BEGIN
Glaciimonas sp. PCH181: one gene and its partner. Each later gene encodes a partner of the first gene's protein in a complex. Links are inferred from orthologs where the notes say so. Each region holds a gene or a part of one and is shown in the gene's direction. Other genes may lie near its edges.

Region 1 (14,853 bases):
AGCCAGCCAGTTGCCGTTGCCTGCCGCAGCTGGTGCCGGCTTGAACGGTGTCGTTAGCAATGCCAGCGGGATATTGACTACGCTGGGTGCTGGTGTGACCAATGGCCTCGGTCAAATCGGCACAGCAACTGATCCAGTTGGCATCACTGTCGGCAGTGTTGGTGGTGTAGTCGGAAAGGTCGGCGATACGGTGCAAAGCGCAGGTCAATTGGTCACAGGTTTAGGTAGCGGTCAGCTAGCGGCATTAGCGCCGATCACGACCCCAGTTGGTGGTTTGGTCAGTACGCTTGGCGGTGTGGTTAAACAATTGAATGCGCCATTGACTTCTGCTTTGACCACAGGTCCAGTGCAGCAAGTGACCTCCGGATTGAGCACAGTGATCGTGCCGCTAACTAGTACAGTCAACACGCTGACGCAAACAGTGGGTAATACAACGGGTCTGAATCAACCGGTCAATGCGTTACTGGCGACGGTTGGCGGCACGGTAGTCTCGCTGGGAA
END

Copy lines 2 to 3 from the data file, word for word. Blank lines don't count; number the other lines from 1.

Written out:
Region 1 (14,853 bases):
AGCCAGCCAGTTGCCGTTGCCTGCCGCAGCTGGTGCCGGCTTGAACGGTGTCGTTAGCAATGCCAGCGGGATATTGACTACGCTGGGTGCTGGTGTGACCAATGGCCTCGGTCAAATCGGCACAGCAACTGATCCAGTTGGCATCACTGTCGGCAGTGTTGGTGGTGTAGTCGGAAAGGTCGGCGATACGGTGCAAAGCGCAGGTCAATTGGTCACAGGTTTAGGTAGCGGTCAGCTAGCGGCATTAGCGCCGATCACGACCCCAGTTGGTGGTTTGGTCAGTACGCTTGGCGGTGTGGTTAAACAATTGAATGCGCCATTGACTTCTGCTTTGACCACAGGTCCAGTGCAGCAAGTGACCTCCGGATTGAGCACAGTGATCGTGCCGCTAACTAGTACAGTCAACACGCTGACGCAAACAGTGGGTAATACAACGGGTCTGAATCAACCGGTCAATGCGTTACTGGCGACGGTTGGCGGCACGGTAGTCTCGCTGGGAA